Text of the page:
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HCA Holdings, Inc. (HCA)

March 12, 2013 2:30 pm ET

Executives

W. Mark Kimbrough - Vice President of Investor Relations

Victor L. Campbell - Senior Vice President

Analysts

Joshua R. Raskin - Barclays Capital, Research Division

Joshua R. Raskin - Barclays Capital, Research Division

All right there we go. So before we introduce the team from HCA, who probably needs no introduction; they've been at our conference, probably longer than I have, now that I think about it. But first, we're going to go to some of the audience response questions. You guys have been seeing these all day. So hopefully, you get it. First one, hopefully, is obvious for these guys. Do you think health reform will be a positive for HCA in 2014, 1 being very negative, 2 being very positive and anywhere in between, go for it.

[Voting]

Joshua R. Raskin - Barclays Capital, Research Division

We get immediate responses. There we go. So wow, interesting. There are a couple people still holding out for very negative. That's an interesting [indiscernible] .

W. Mark Kimbrough

Raise your hand, who's that?

Joshua R. Raskin - Barclays Capital, Research Division

Clearly haven't read our reports. Number two, second question is around contracting rates on exchanges. Do you think HCA be able to receive rates that are closer to commercial; #5 or all the way down, as well as Medicaid rates, which would be #1. Go for it.

[Voting]

Joshua R. Raskin - Barclays Capital, Research Division

I was hoping Stan [ph] would push a button and could I see which one. But anyway, it looks like people leaning more towards the commercial or slightly below that, which sounds better. Number three, utilization trends in 2013. Do you think you'll see a significant increase, that's 1, all the way down to a significant decrease. Think about broad volume metrics for HCA, specifically this year. Go for it.

[Voting]

Joshua R. Raskin - Barclays Capital, Research Division

So it looks like a certain bias, certainly a bias towards increase. Everyone's either in the no change to the increase side, and mostly in the not so significant, which makes sense. I think it's consistent with the second half.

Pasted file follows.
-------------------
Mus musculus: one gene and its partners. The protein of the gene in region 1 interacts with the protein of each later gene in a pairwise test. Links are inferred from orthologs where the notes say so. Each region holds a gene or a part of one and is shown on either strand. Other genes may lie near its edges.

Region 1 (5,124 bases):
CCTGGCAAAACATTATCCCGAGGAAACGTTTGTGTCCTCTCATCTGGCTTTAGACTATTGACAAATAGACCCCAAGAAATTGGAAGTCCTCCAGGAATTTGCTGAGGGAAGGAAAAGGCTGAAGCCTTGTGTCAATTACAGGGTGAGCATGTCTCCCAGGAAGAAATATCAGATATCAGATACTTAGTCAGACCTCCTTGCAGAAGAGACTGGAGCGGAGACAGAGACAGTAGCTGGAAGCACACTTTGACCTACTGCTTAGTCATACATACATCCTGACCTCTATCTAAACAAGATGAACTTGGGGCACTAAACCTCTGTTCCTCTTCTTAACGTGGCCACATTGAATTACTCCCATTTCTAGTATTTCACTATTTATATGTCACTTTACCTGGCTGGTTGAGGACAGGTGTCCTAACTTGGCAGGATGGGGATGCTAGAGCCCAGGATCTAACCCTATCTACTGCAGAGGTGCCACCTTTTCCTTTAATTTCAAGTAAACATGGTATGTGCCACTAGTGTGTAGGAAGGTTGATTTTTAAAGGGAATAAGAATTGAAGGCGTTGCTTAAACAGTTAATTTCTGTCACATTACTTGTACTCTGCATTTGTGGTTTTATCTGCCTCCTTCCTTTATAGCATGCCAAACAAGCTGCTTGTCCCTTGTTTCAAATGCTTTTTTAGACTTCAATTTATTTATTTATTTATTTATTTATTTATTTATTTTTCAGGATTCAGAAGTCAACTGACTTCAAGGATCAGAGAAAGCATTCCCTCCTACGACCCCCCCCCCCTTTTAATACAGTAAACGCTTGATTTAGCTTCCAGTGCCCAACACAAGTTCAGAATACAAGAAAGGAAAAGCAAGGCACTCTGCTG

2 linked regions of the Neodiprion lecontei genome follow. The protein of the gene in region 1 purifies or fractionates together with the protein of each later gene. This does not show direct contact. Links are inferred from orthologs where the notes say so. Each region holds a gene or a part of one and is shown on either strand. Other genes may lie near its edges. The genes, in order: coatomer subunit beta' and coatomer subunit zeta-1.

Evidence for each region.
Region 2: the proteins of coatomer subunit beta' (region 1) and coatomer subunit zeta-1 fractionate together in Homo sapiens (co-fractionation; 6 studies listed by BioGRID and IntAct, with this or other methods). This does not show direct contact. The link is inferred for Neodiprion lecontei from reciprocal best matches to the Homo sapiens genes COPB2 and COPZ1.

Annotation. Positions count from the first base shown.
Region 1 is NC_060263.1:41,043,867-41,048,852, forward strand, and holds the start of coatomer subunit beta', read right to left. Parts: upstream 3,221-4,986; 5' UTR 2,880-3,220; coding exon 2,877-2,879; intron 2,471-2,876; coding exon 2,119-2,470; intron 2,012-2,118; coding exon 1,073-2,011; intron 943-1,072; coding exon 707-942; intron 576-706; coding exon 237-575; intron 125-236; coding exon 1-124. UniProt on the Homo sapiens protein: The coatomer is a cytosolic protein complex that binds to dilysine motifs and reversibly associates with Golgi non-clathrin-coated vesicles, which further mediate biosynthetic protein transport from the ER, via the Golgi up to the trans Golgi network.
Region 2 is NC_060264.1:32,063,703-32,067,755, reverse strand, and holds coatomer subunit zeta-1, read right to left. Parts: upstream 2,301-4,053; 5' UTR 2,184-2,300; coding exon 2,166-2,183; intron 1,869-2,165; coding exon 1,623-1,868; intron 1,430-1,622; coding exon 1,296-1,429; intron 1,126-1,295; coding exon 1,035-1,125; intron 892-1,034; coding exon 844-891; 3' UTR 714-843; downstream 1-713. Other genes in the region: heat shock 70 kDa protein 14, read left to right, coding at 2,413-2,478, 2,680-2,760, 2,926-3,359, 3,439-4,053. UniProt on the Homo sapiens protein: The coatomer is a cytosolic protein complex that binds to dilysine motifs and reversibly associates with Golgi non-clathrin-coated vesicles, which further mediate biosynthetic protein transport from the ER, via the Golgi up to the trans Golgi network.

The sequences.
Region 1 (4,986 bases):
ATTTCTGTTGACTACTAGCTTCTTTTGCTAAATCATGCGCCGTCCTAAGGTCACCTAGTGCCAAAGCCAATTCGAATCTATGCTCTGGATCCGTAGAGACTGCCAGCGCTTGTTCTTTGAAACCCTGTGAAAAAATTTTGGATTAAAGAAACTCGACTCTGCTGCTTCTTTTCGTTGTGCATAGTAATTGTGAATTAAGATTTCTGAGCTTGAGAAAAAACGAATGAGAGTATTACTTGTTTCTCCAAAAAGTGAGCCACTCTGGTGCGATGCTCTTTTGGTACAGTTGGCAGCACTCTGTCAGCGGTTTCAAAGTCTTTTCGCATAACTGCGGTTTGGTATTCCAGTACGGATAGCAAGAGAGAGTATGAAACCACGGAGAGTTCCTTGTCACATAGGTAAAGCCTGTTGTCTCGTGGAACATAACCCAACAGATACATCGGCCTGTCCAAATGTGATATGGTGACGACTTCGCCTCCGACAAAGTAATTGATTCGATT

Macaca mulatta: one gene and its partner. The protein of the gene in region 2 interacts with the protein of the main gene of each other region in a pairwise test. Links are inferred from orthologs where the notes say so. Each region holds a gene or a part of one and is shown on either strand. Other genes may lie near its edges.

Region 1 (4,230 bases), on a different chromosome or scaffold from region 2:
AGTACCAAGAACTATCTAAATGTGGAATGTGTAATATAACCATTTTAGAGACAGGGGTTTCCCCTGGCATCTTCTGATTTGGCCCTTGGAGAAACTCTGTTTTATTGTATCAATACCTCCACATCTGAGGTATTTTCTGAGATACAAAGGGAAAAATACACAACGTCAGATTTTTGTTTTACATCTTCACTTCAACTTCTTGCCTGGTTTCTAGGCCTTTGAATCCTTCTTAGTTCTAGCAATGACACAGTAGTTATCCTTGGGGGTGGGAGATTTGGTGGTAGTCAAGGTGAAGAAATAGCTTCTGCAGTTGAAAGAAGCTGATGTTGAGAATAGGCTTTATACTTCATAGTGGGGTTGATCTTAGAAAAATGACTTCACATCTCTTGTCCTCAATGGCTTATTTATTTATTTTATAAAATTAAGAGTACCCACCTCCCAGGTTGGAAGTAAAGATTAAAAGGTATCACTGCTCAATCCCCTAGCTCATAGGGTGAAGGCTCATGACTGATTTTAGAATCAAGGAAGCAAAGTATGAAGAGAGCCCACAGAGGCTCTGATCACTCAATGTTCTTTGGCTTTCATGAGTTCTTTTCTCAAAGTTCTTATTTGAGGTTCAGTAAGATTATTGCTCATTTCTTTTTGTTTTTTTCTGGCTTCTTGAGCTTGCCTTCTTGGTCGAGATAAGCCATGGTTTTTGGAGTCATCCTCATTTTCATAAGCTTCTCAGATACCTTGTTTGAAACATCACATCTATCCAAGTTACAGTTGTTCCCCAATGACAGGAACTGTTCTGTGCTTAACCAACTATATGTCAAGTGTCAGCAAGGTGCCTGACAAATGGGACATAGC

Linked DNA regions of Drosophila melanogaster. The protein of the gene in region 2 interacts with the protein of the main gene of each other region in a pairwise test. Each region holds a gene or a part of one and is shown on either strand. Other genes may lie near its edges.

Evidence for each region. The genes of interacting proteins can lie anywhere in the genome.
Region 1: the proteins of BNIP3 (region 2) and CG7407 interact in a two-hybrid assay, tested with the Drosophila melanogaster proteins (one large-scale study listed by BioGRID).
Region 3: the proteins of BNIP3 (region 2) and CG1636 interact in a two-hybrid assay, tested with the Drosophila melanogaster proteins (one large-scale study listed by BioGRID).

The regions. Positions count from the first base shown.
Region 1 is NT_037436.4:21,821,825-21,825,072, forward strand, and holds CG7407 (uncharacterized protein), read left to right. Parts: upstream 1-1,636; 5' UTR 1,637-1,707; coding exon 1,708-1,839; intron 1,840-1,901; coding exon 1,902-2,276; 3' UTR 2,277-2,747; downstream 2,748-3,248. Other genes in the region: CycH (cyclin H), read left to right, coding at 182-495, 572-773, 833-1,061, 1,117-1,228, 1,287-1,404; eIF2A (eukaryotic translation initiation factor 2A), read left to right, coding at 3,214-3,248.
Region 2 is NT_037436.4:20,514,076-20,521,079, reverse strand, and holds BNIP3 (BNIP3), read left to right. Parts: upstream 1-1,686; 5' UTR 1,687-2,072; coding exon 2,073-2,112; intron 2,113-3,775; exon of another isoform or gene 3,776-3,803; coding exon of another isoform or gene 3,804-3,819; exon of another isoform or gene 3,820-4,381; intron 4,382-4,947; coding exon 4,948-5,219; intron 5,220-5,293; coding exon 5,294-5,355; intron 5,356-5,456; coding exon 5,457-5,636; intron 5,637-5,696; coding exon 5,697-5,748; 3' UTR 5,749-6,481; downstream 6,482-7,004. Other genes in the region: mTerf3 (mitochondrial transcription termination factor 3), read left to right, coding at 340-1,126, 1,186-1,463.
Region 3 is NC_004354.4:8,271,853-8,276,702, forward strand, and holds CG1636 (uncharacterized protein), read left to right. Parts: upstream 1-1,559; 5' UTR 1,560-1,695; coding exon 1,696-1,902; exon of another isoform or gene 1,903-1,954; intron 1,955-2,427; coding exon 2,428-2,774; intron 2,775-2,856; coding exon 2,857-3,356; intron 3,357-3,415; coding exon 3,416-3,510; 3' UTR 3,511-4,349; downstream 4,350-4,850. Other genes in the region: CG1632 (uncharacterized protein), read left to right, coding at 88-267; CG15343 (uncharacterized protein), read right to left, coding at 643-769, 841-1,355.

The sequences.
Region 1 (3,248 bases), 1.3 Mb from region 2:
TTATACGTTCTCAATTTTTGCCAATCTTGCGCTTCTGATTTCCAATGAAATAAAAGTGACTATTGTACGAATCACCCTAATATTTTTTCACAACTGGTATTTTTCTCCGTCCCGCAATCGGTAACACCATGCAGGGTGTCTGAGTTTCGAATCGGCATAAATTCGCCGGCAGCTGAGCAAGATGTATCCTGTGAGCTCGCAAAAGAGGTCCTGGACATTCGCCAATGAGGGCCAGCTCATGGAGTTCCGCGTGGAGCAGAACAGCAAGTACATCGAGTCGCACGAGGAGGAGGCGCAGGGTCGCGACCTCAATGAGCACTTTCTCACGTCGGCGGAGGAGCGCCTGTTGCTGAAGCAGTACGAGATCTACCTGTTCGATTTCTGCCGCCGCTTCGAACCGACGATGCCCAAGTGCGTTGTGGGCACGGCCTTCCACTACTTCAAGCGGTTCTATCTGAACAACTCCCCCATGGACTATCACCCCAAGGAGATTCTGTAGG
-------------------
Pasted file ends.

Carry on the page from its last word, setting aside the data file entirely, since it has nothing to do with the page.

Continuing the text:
All right, next question please. How would you like to see HCA deploy their capital in 2013? Would that be M&A, repurchases, dividends, repay some of the debt or invest in the core business; 1 through 5? Go for it.

[Voting]

Joshua R. Raskin - Barclays Capital, Research Division

Wow. Now there's certainly a lack of consensus on that one. That's interesting. So you guys got a lot of work to do, it looks like. You've got a bunch of stuff to do.

Next question. Do you think the company will grow earnings? We've been defining that as EPS all day. It's an easy one. Yes or no?

[Voting]

Joshua R. Raskin - Barclays Capital, Research Division

Wow, this is the first unanimous vote.

W. Mark Kimbrough

Thank you. We are happy with the results. Thank you very much.

Joshua R. Raskin - Barclays Capital, Research Division

Thanks for coming.

W. Mark Kimbrough

Vic will be at bar buy drinks.

Joshua R. Raskin - Barclays Capital, Research Division

It looks like Mark has done his job. Here we go. All right, next -- we got 2 more, I think. Do you own -- currently own shares in HCA? 1, yes, 2, no.

[Voting]

Joshua R. Raskin - Barclays Capital, Research Division

They're all going to say yes because [indiscernible] .

W. Mark Kimbrough

There we go. Look at this.

Joshua R. Raskin - Barclays Capital, Research Division

[indiscernible] That is a split. All right. And then I guess let's get the sentiment question. Is your current bias more positive or negative or neutral, with a 2 in between?

[Voting]

Joshua R. Raskin - Barclays Capital, Research Division

Oh, so half of you don't own it, but only 40% of you think that it's not a good idea. Interesting. All right. Clearly we've got to them this, there's 40% of people that need to read my research.

So let's jump into it. I'll do very brief introductions. To my immediate right, Mark Kimbrough, who everyone knows coordinates everything with the Street, Investor Relations, and has been wearing that hat, and multiple other roles for a while, although certainly not as long as Vic Campbell, to his immediate right, too, has been with the company for, I'm going to guess, 30 ...

Victor L. Campbell

40.

Joshua R. Raskin - Barclays Capital, Research Division